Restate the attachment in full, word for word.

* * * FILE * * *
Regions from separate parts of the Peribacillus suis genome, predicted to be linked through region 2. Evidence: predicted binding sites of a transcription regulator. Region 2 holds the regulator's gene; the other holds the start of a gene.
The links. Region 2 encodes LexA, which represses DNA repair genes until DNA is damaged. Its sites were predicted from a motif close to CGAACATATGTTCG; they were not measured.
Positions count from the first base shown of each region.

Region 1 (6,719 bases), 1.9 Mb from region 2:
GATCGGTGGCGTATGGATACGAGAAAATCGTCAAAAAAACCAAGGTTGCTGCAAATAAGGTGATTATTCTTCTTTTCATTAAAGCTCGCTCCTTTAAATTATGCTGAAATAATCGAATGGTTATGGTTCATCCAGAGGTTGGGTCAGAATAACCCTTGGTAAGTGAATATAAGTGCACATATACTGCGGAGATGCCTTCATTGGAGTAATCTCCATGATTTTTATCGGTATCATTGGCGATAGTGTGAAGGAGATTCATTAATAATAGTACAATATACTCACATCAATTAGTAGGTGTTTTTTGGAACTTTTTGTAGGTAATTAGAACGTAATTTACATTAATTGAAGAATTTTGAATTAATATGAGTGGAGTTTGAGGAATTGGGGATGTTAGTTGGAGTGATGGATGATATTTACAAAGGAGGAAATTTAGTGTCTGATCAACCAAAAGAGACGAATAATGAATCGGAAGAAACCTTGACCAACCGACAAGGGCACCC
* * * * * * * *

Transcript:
Regions from separate parts of the Peribacillus suis genome, predicted to be linked through region 2. Evidence: predicted binding sites of a transcription regulator. Region 2 holds the regulator's gene; the other holds the start of a gene.
The links. Region 2 encodes LexA, which represses DNA repair genes until DNA is damaged. Its sites were predicted from a motif close to CGAACATATGTTCG; they were not measured.
Positions count from the first base shown of each region.

Region 1 (6,719 bases), 1.9 Mb from region 2:
GATCGGTGGCGTATGGATACGAGAAAATCGTCAAAAAAACCAAGGTTGCTGCAAATAAGGTGATTATTCTTCTTTTCATTAAAGCTCGCTCCTTTAAATTATGCTGAAATAATCGAATGGTTATGGTTCATCCAGAGGTTGGGTCAGAATAACCCTTGGTAAGTGAATATAAGTGCACATATACTGCGGAGATGCCTTCATTGGAGTAATCTCCATGATTTTTATCGGTATCATTGGCGATAGTGTGAAGGAGATTCATTAATAATAGTACAATATACTCACATCAATTAGTAGGTGTTTTTTGGAACTTTTTGTAGGTAATTAGAACGTAATTTACATTAATTGAAGAATTTTGAATTAATATGAGTGGAGTTTGAGGAATTGGGGATGTTAGTTGGAGTGATGGATGATATTTACAAAGGAGGAAATTTAGTGTCTGATCAACCAAAAGAGACGAATAATGAATCGGAAGAAACCTTGACCAACCGACAAGGGCACCC